Solidarity, Allyship, & Justice in an "Applied" Ethnobiology, Part II

Session Type: 
Session Date and Time: 
Friday, 12 May, 2017 - 10:30 to 12:00
Biodiversity Center, B106
Session Organizer(s): 
Chelsey Geralda Armstrong - Simon Fraser University
Alex McAlvay - University of Wisconsin, Madison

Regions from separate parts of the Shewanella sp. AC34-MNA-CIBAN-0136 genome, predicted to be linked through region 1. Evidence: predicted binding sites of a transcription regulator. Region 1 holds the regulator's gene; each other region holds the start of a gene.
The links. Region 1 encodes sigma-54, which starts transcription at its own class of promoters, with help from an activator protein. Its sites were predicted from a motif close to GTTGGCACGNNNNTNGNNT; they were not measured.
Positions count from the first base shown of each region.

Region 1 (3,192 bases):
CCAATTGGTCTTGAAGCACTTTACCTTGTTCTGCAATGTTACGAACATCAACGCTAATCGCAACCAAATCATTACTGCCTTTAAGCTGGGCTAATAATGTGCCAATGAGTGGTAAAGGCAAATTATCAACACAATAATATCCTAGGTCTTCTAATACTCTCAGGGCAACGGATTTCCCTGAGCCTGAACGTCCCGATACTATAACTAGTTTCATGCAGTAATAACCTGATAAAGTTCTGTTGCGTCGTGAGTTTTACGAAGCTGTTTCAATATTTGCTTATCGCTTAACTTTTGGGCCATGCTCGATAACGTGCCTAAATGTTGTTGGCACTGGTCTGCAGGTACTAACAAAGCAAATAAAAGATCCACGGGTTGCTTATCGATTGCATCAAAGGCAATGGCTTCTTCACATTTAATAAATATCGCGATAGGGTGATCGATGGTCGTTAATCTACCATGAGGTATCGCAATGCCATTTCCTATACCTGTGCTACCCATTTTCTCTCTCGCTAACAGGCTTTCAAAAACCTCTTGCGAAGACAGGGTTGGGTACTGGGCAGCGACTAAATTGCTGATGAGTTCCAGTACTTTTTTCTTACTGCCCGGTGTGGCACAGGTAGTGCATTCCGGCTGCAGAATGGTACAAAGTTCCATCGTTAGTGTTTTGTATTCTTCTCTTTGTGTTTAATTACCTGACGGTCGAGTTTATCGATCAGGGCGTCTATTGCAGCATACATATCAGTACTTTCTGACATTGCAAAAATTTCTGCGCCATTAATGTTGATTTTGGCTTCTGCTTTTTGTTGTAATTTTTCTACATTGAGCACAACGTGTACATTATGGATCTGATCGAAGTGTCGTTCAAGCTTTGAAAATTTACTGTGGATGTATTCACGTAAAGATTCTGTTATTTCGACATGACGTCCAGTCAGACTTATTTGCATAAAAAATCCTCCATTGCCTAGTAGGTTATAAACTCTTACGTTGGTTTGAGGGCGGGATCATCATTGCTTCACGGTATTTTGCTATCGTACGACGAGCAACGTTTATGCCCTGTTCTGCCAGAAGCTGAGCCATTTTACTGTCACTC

Ethnobiology is touted by many of its members as inherently applied towards social and environmental justice causes. The Society of Ethnobiology's (SoE) website greets visitors with a welcome stating, “We are a non-profit organization of scholars, activists and communities…” While many seasoned ethnobiologists in SoE have engaged their work with social and environmental application, early-career scholars have often wondered how they can increase the social and environmental applicability their own work, asking, “how can we be more applied” and “what are examples of an applied ethnobiology”? In the face of global climate change and on-going colonialism, we ask those who have engaged in applied ethnobiology or advocacy to explicitly outline how their work has contributed to issues of social and environmental justice, resource management, Indigenous solidarity and well-being, and/or other ends, and what tangible results their work has produced. By highlighting the applied work of multiple generations - from our Society’s elders to up-and-coming-scholars – we hope to open a dialogue on strategies and approaches for the future of an applied ethnobiology